Racism in America: Lincoln


The election of Barack Obama in 2008 brought with it the utopic notion that racism in the United States of America was over. I certainly do not the doubt the momentous appointment of an African American man to the office of President of a country that was built on racial genocide and slavery. A country that less than a century ago, during the life time of my grandparents, did not allow a white child to attend the same school as a black child simply on the basis of race. The elevation of a black man to the highest office in American politics is symbolically another step on the road to tackling the evils of racism.

This blog isn’t meant as an analysis of Obama. He is essentially part of an establishment that favours financial institutions, oil companies and private health insurers above the lives of the less wealthy, and panders to the apparently widespread American belief that the very wealthy deserve massive tax cuts at the behest of the most vulnerable. He is no different in that respect regardless of his skin colour.

I wanted instead to focus on the beliefs of America’s 16th President, Abraham Lincoln, and his complex and often contradictory approach to slavery. Like Jefferson before him, it is almost impossible to figure out where Lincoln stood on the issue, and conflicting books are widespread. Lincoln’s party politics and his true beliefs seem to be confused much of the time, and yet history tends to stick entirely to his party politics regardless of the motives. I wanted to explore those motives more in depth.

Yesterday I went along to see an hour long lecture by Professor Richard Carwardin, the President of Corpus Christi College Oxford and winner of the Lincoln Prize for his book “Lincoln: A life of purpose and power“, a favourite of George W.Bush. Obviously there is a very limited and narrow version of Lincoln’s life one can present in just an hour, but Carwardin alluded to Lincoln as a great emancipator, as if he had been way a head of his time and the progressive champion for the freedom of black slaves, willing to fight a war for its eradication.
I would argue differently.

Lincoln wasn’t happy with the fact that slavery had become an issue by the time he took office. Lincoln told the esteemed journalist Henry Villard;

“I will be damned if I don’t feel almost sorry for being elected when the niggers is the first thing I have to attend to.”

Lincoln was not prepared to go to war for the abolition of slavery in itself. He had agreed to back an amendment to the Constitution, penned by the Representative from Ohio, Thomas Corwin, that would have made it Unconstitutional for Congress to amend rules or abolish slavery. Lincoln backed it.
The Corwin amendment read:

No amendment shall be made to the Constitution which will authorize or give to Congress the power to abolish or interfere, within any State, with the domestic institutions thereof, including that of persons held to labor or service by the laws of said State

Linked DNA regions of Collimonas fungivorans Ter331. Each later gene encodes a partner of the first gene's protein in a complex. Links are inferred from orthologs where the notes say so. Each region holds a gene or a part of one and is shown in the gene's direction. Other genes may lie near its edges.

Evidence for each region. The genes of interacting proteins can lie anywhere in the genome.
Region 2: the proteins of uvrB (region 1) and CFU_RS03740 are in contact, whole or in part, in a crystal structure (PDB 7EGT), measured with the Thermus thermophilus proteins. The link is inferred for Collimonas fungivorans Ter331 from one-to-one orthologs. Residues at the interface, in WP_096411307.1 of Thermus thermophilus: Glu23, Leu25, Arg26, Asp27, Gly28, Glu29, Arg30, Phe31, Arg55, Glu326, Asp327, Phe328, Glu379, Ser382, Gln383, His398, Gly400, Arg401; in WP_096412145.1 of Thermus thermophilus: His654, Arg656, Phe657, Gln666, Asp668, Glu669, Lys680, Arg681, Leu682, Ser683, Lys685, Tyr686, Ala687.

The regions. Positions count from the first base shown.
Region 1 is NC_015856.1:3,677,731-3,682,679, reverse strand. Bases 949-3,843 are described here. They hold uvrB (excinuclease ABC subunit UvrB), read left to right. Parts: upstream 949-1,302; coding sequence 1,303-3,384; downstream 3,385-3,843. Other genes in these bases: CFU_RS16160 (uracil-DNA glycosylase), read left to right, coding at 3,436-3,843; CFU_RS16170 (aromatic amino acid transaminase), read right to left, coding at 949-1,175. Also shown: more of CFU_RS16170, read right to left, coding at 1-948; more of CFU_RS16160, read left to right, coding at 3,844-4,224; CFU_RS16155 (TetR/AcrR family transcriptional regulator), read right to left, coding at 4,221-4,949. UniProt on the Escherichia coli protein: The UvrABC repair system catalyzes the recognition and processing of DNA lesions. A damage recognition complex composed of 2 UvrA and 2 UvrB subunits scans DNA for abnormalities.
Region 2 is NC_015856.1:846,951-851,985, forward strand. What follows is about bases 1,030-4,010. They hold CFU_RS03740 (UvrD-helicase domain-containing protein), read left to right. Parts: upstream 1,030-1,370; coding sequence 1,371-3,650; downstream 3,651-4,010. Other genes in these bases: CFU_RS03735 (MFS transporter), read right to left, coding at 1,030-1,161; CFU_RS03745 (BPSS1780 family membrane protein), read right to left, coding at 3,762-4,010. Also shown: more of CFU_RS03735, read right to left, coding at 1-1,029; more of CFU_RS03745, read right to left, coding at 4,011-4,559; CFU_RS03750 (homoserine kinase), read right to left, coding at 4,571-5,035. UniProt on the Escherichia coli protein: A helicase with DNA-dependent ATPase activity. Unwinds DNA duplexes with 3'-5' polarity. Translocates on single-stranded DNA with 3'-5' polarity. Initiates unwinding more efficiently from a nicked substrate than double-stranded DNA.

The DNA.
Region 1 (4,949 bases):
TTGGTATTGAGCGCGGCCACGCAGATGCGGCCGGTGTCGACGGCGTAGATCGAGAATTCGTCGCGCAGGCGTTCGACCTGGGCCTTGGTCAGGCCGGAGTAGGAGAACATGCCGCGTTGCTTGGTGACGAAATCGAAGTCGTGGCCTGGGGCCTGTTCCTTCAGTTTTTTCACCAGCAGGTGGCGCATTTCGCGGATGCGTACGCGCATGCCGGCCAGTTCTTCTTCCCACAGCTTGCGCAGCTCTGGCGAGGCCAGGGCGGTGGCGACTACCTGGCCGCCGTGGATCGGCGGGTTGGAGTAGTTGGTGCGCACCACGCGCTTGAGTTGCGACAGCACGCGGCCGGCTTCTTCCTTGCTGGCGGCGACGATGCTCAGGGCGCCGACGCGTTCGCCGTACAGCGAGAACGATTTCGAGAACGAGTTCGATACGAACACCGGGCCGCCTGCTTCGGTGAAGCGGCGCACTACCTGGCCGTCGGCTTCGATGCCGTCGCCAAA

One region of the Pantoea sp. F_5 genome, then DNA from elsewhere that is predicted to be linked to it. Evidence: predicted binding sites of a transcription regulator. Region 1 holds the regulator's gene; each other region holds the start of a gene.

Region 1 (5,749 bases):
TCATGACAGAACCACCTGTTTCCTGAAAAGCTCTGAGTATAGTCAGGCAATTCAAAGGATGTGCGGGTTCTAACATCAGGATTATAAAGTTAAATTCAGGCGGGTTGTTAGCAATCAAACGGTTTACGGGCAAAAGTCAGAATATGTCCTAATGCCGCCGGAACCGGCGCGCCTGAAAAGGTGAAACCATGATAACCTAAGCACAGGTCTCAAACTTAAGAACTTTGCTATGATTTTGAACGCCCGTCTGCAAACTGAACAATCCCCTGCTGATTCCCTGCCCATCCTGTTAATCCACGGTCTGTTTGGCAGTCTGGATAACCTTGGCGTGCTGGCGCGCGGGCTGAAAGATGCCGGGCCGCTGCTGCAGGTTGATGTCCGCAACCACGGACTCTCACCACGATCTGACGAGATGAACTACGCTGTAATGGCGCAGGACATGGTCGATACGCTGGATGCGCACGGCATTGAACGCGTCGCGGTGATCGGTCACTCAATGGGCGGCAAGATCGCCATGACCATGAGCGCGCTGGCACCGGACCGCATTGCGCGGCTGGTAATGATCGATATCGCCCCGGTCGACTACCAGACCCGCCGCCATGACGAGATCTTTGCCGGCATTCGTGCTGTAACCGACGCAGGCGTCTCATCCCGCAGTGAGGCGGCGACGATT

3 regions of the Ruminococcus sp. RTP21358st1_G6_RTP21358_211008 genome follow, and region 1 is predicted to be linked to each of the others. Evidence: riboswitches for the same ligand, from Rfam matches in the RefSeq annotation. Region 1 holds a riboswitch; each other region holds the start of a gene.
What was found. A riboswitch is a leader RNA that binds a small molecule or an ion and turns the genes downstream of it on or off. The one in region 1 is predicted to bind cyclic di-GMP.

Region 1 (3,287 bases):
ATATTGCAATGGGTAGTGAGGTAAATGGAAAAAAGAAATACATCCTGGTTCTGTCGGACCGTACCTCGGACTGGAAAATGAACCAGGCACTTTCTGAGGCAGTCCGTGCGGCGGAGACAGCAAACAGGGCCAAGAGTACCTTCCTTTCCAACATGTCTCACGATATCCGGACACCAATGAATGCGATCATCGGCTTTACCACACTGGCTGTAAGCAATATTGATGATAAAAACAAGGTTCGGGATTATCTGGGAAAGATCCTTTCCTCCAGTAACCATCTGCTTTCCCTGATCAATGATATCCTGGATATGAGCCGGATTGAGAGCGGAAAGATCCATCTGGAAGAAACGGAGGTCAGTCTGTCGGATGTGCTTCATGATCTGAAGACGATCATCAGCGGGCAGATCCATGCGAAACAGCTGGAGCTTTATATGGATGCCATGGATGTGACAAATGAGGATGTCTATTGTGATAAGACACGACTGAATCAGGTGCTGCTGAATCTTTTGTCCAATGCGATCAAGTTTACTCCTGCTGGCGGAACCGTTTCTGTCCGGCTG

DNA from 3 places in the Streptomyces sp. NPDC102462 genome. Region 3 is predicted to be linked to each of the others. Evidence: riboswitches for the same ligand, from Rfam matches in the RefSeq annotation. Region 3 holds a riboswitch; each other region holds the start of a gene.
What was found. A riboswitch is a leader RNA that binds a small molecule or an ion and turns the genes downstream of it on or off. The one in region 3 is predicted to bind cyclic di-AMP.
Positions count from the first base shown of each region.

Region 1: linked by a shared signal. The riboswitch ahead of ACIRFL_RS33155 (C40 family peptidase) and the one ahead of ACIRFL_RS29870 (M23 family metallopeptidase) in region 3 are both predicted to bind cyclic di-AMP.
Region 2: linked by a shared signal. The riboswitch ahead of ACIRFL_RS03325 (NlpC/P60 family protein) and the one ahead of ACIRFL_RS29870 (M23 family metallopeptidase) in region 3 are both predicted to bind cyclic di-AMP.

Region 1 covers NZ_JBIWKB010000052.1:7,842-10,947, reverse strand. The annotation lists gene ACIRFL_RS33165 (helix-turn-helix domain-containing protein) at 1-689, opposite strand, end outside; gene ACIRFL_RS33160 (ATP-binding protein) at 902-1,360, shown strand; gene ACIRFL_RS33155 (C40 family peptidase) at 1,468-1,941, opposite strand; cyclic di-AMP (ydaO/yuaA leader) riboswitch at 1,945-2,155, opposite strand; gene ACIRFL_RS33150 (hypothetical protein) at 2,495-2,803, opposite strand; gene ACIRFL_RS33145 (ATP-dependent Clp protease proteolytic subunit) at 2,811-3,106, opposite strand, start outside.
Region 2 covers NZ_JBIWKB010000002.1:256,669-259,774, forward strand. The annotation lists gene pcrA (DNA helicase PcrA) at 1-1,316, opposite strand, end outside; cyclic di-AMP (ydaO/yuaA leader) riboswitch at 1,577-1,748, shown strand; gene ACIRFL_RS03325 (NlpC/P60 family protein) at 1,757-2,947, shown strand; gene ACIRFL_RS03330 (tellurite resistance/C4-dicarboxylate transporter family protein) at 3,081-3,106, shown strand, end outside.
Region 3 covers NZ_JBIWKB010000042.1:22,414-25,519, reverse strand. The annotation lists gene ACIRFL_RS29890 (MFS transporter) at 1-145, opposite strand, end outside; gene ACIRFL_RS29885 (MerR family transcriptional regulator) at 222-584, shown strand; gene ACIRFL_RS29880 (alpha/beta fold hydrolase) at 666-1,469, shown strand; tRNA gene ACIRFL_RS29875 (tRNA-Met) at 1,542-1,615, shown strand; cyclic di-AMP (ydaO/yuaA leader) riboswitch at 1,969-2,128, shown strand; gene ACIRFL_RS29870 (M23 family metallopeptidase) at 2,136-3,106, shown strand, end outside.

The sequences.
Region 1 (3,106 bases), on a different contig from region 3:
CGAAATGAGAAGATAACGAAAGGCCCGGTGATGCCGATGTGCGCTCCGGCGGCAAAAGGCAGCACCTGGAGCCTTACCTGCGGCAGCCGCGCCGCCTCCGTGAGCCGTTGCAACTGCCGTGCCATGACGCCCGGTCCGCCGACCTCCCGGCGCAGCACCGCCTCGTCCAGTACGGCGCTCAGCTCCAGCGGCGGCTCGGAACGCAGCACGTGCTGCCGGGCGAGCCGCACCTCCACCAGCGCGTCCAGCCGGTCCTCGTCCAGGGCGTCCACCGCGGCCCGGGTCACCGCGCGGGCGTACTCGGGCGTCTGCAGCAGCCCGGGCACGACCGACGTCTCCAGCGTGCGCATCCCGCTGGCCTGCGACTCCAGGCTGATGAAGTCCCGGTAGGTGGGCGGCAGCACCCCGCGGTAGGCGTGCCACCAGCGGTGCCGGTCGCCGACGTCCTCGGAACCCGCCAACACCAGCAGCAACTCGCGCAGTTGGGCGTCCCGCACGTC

In his inaugural address, Lincoln referenced the proposed amendment, stating:

“Holding such a provision to now be implied Constitutional law, I have no objection to its being made express and irrevocable.”

Interestingly, the amendment passed Congress by the two-thirds majority needed, but was never fully ratified in the State legislatures, and is still up for ratification, as it was never thrown out. If it had been fully ratified, one must wonder just how different the U.S would look today. The fact remains though that up until the outbreak of Civil War, Abraham Lincoln supported a Constitutional Amendment rendering it impossible to abolish the institution of slavery.

The worry from the Republican Party of the Lincoln years, was not so much the moral implications of ethical dilemma of the owning of slave labour, but the economic problems it creates. They worried that slave labour merely worked to undermine wages of the poor white working classes, and just created a new dominant class known as “Slave Power”. They worried that the Slave owning classes in the South were just violent and expansionist people with a goal of Empire. This paranoia wasn’t without merit, but it was borne out of the relatively new Nation’s deep suspicion of Empire and too much power. Lincoln charged that the Southern Democrats and slave owning classes were out to take over Cuba and the war on Mexico seemed to confirm those suspicions. The Civil War Confederate cry of “States rights!!” was simply the right for the very wealthy land owners in the South to keep and abuse people with darker skin, and the right to centralise power within very few hands. Only the free States were fighting for States rights.

Lincoln’s famous signing of the Emancipation Proclamation. It is doubtful whether the proclamation actually freed any slaves whatsoever. Depending on your source, it was either the greatest achievement of the short Presidency of Lincoln, or it was useless. No one really knows. One thing is for sure, Lincoln signed the proclamation as a further attack on the South (rightfully so). In September 1862, he demanded they return to the Union or he would free their slaves. Not “and i’ll free your slave“. It’s an ultimatum. If you rejoin the USA, you get to keep your slaves… if you don’t, we’re freeing them. He is more concerned here with preserving the Union – an abstract concept – than ending slavery. The Proclamation not only didn’t free slaves in the Confederacy, it didn’t free slaves in the slave holding States in the Union – Kentucky and Maryland.